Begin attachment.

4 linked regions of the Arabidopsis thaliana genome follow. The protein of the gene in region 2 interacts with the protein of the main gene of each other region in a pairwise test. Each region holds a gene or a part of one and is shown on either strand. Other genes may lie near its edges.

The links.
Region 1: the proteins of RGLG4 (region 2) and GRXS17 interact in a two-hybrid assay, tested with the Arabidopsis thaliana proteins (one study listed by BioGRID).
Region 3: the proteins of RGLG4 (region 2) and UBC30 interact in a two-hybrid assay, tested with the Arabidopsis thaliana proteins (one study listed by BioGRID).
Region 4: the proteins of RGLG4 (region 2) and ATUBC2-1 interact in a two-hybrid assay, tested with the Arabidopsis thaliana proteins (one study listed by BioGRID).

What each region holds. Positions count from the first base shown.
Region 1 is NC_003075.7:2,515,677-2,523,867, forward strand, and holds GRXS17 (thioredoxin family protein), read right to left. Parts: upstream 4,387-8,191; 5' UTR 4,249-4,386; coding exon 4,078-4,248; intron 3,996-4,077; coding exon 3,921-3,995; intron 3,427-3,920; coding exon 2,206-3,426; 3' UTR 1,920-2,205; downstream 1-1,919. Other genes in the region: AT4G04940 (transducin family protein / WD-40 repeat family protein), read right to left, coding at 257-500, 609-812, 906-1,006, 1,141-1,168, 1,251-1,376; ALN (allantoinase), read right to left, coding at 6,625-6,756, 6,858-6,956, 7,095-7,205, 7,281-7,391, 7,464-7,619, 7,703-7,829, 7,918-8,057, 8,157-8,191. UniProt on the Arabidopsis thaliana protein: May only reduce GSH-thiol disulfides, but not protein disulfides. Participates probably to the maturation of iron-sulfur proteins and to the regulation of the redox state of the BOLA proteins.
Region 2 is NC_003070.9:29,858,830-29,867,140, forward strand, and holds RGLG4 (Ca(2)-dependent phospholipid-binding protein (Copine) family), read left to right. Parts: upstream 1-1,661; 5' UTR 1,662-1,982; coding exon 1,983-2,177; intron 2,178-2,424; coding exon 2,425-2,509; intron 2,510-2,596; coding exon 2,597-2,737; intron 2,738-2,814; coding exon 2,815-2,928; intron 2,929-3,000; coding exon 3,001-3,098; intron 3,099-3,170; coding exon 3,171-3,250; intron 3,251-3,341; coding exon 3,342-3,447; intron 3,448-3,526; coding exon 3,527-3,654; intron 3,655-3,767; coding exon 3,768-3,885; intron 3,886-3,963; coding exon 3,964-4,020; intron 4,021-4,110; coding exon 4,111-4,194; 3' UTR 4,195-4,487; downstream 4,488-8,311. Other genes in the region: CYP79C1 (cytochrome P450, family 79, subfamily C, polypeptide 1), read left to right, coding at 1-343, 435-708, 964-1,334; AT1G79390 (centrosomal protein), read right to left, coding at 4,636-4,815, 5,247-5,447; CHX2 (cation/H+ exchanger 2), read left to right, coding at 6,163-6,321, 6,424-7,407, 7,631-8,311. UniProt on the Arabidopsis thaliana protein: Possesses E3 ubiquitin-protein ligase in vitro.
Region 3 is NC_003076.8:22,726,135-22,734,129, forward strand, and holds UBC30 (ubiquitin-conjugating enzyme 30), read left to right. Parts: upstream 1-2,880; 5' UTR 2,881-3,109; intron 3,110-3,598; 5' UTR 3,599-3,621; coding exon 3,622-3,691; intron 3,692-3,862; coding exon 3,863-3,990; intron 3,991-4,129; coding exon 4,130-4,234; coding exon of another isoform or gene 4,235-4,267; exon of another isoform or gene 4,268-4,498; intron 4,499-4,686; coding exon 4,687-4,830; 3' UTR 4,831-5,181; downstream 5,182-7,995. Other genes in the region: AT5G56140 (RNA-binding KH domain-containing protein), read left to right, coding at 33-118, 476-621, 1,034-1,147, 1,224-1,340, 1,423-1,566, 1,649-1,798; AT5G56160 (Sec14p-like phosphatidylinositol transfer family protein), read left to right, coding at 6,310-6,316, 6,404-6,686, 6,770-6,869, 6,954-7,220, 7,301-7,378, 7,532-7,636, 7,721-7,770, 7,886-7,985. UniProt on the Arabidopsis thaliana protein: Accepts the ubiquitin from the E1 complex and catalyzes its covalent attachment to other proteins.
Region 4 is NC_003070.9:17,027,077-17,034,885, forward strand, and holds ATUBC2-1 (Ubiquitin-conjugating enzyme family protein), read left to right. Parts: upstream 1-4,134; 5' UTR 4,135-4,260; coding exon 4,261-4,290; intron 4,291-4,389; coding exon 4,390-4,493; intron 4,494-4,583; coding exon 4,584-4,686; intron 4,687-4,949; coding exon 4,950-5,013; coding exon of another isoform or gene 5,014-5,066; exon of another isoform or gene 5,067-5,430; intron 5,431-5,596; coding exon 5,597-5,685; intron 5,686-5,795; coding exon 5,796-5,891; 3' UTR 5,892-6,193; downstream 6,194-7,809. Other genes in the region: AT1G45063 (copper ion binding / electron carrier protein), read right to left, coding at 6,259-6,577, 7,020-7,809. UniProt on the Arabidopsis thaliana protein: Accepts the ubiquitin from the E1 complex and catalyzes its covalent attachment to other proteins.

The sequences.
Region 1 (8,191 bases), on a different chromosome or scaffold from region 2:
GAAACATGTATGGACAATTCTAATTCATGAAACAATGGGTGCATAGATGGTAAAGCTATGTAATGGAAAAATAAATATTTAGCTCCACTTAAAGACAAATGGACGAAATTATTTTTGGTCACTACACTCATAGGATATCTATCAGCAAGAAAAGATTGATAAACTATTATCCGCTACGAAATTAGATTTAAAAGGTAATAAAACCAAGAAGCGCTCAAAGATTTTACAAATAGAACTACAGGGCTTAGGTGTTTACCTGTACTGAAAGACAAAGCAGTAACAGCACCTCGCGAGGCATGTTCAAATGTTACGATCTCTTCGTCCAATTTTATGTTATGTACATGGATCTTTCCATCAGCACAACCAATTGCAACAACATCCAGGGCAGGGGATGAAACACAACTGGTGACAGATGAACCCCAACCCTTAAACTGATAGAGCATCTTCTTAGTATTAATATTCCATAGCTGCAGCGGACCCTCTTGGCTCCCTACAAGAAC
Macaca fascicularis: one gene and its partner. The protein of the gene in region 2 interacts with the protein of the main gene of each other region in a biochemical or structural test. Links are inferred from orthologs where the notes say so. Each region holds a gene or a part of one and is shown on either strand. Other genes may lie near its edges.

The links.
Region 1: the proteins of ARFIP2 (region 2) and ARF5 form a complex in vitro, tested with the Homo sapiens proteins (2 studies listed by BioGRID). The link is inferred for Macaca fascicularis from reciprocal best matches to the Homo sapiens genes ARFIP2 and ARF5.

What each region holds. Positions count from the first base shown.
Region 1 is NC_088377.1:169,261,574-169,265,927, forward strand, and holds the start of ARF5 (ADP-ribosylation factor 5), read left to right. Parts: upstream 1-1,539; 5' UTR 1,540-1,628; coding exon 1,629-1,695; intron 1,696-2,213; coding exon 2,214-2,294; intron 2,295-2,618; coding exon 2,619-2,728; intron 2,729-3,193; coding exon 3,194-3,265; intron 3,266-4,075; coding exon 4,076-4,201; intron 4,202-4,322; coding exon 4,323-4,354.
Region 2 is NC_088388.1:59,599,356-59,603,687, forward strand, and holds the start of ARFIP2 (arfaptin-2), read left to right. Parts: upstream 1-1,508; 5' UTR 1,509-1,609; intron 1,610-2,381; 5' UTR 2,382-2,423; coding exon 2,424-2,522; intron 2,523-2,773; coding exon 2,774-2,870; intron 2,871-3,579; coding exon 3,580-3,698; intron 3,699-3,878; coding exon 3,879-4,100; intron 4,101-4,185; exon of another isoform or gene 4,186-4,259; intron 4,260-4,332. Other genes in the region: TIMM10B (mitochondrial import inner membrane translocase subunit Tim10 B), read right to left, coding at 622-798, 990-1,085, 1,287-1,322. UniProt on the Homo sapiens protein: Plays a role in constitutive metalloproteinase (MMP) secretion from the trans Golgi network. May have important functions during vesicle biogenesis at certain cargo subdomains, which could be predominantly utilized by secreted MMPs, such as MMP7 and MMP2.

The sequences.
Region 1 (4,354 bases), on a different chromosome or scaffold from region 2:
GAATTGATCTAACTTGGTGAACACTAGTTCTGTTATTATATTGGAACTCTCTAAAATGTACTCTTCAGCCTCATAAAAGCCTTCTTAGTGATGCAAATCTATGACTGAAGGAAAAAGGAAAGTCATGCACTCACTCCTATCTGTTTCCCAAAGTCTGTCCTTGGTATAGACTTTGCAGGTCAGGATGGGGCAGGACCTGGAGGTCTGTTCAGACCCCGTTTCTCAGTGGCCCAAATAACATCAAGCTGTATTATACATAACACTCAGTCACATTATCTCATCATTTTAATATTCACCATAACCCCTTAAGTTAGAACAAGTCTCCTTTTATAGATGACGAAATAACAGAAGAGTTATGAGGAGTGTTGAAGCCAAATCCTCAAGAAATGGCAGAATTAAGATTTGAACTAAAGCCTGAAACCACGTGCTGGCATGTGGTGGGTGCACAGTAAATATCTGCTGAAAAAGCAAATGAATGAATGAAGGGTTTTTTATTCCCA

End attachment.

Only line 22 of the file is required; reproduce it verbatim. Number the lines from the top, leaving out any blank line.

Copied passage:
GAATTGATCTAACTTGGTGAACACTAGTTCTGTTATTATATTGGAACTCTCTAAAATGTACTCTTCAGCCTCATAAAAGCCTTCTTAGTGATGCAAATCTATGACTGAAGGAAAAAGGAAAGTCATGCACTCACTCCTATCTGTTTCCCAAAGTCTGTCCTTGGTATAGACTTTGCAGGTCAGGATGGGGCAGGACCTGGAGGTCTGTTCAGACCCCGTTTCTCAGTGGCCCAAATAACATCAAGCTGTATTATACATAACACTCAGTCACATTATCTCATCATTTTAATATTCACCATAACCCCTTAAGTTAGAACAAGTCTCCTTTTATAGATGACGAAATAACAGAAGAGTTATGAGGAGTGTTGAAGCCAAATCCTCAAGAAATGGCAGAATTAAGATTTGAACTAAAGCCTGAAACCACGTGCTGGCATGTGGTGGGTGCACAGTAAATATCTGCTGAAAAAGCAAATGAATGAATGAAGGGTTTTTTATTCCCA